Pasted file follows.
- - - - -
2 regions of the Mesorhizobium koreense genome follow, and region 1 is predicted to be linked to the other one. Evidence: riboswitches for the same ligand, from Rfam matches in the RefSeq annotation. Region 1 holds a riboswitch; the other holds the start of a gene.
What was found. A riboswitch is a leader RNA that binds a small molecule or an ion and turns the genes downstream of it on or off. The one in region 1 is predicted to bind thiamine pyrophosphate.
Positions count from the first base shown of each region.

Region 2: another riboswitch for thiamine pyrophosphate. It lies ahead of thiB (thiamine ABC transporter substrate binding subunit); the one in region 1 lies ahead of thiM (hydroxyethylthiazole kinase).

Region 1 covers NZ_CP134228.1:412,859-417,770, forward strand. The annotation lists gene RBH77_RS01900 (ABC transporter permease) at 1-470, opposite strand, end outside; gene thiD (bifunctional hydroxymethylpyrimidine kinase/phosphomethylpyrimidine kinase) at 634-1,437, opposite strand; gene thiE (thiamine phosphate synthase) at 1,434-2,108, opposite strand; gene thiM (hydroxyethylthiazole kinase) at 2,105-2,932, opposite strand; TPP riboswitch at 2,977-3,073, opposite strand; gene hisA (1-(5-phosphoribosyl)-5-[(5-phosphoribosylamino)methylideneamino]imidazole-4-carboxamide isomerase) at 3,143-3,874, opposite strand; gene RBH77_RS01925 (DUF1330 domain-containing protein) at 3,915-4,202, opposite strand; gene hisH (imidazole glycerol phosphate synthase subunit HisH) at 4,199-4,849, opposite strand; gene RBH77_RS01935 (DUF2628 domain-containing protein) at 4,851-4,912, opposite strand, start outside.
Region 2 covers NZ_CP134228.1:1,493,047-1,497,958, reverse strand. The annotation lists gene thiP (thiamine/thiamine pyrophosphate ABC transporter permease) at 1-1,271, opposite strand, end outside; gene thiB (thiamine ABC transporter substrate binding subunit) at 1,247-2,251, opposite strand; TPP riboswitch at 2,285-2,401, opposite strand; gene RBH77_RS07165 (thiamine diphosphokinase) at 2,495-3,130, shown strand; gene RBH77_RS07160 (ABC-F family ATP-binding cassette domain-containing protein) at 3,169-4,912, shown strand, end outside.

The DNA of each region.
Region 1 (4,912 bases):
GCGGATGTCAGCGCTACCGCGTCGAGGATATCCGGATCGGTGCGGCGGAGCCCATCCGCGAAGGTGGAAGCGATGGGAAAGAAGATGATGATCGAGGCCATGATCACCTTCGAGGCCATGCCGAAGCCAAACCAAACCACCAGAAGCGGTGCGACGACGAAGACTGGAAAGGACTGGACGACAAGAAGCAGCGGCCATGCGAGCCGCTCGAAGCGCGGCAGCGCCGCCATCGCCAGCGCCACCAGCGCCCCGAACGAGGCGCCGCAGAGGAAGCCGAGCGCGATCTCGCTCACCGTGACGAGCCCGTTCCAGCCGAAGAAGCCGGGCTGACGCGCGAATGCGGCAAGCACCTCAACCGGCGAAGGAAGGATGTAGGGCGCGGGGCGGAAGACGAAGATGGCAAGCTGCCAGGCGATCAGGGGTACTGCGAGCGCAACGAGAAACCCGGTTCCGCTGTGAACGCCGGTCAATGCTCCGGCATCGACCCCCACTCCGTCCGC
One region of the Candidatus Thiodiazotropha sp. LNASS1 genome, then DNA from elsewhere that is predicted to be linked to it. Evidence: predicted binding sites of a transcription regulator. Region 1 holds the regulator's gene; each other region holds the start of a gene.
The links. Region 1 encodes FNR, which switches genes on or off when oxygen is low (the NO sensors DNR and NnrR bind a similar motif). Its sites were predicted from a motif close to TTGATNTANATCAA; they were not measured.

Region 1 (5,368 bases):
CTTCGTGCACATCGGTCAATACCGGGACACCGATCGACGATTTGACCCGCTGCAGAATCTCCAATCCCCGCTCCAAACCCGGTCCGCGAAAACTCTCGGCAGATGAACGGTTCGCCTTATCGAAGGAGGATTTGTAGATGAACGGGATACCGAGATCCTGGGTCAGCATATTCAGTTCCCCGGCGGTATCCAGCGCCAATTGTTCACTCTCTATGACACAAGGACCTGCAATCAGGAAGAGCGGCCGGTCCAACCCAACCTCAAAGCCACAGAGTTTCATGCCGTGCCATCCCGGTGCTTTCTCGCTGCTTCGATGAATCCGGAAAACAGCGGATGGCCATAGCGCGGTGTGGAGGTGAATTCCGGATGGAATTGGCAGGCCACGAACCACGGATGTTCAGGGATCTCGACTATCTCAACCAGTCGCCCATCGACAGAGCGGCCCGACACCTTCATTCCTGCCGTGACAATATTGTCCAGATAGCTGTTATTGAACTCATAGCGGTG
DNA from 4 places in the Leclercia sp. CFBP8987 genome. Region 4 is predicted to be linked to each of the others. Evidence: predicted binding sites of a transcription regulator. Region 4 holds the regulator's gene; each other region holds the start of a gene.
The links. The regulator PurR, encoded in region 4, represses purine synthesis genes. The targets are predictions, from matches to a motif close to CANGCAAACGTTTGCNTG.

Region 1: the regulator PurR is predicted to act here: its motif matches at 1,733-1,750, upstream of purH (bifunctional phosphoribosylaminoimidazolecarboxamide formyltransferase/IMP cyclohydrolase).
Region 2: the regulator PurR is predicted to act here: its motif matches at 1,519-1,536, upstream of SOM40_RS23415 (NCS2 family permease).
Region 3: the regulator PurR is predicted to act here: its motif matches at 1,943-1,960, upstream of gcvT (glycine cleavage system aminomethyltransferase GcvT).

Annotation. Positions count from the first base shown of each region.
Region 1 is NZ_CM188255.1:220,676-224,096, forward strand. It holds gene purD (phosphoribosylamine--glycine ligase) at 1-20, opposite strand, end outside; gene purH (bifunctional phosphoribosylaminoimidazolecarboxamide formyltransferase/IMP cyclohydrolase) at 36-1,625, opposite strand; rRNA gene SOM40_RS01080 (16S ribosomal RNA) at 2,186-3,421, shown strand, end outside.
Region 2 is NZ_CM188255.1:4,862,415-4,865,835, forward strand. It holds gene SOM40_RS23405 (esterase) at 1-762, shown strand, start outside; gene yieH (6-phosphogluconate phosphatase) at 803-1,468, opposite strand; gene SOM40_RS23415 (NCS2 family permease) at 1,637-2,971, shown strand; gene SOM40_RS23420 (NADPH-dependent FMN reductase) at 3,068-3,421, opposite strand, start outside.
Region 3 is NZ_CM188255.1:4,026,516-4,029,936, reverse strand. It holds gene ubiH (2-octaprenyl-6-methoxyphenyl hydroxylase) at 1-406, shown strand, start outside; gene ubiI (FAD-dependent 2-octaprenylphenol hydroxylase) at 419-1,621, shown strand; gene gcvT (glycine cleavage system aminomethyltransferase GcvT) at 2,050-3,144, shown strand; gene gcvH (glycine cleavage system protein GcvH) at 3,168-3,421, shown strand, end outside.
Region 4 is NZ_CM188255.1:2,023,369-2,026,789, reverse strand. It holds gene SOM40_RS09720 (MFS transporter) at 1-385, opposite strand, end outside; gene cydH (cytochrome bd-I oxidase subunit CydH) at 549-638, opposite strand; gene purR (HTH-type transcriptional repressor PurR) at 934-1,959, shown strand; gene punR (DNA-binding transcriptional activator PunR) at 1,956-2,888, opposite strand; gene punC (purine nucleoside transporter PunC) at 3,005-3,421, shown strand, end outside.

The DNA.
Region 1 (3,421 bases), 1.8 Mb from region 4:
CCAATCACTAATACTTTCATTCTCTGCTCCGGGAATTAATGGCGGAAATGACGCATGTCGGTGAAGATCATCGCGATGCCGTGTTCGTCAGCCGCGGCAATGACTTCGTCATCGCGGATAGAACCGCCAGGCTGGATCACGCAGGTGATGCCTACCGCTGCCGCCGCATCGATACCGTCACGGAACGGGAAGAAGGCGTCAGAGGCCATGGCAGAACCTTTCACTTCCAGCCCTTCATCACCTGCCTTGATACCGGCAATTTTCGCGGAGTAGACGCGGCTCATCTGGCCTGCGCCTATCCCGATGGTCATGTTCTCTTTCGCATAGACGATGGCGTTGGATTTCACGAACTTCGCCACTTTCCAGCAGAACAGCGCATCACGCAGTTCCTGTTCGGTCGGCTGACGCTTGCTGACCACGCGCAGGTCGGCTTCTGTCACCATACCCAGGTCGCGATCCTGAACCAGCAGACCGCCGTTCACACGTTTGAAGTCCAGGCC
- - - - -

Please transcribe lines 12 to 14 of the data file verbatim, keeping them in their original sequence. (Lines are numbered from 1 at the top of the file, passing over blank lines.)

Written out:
Region 1 (5,368 bases):
CTTCGTGCACATCGGTCAATACCGGGACACCGATCGACGATTTGACCCGCTGCAGAATCTCCAATCCCCGCTCCAAACCCGGTCCGCGAAAACTCTCGGCAGATGAACGGTTCGCCTTATCGAAGGAGGATTTGTAGATGAACGGGATACCGAGATCCTGGGTCAGCATATTCAGTTCCCCGGCGGTATCCAGCGCCAATTGTTCACTCTCTATGACACAAGGACCTGCAATCAGGAAGAGCGGCCGGTCCAACCCAACCTCAAAGCCACAGAGTTTCATGCCGTGCCATCCCGGTGCTTTCTCGCTGCTTCGATGAATCCGGAAAACAGCGGATGGCCATAGCGCGGTGTGGAGGTGAATTCCGGATGGAATTGGCAGGCCACGAACCACGGATGTTCAGGGATCTCGACTATCTCAACCAGTCGCCCATCGACAGAGCGGCCCGACACCTTCATTCCTGCCGTGACAATATTGTCCAGATAGCTGTTATTGAACTCATAGCGGTG
DNA from 4 places in the Leclercia sp. CFBP8987 genome. Region 4 is predicted to be linked to each of the others. Evidence: predicted binding sites of a transcription regulator. Region 4 holds the regulator's gene; each other region holds the start of a gene.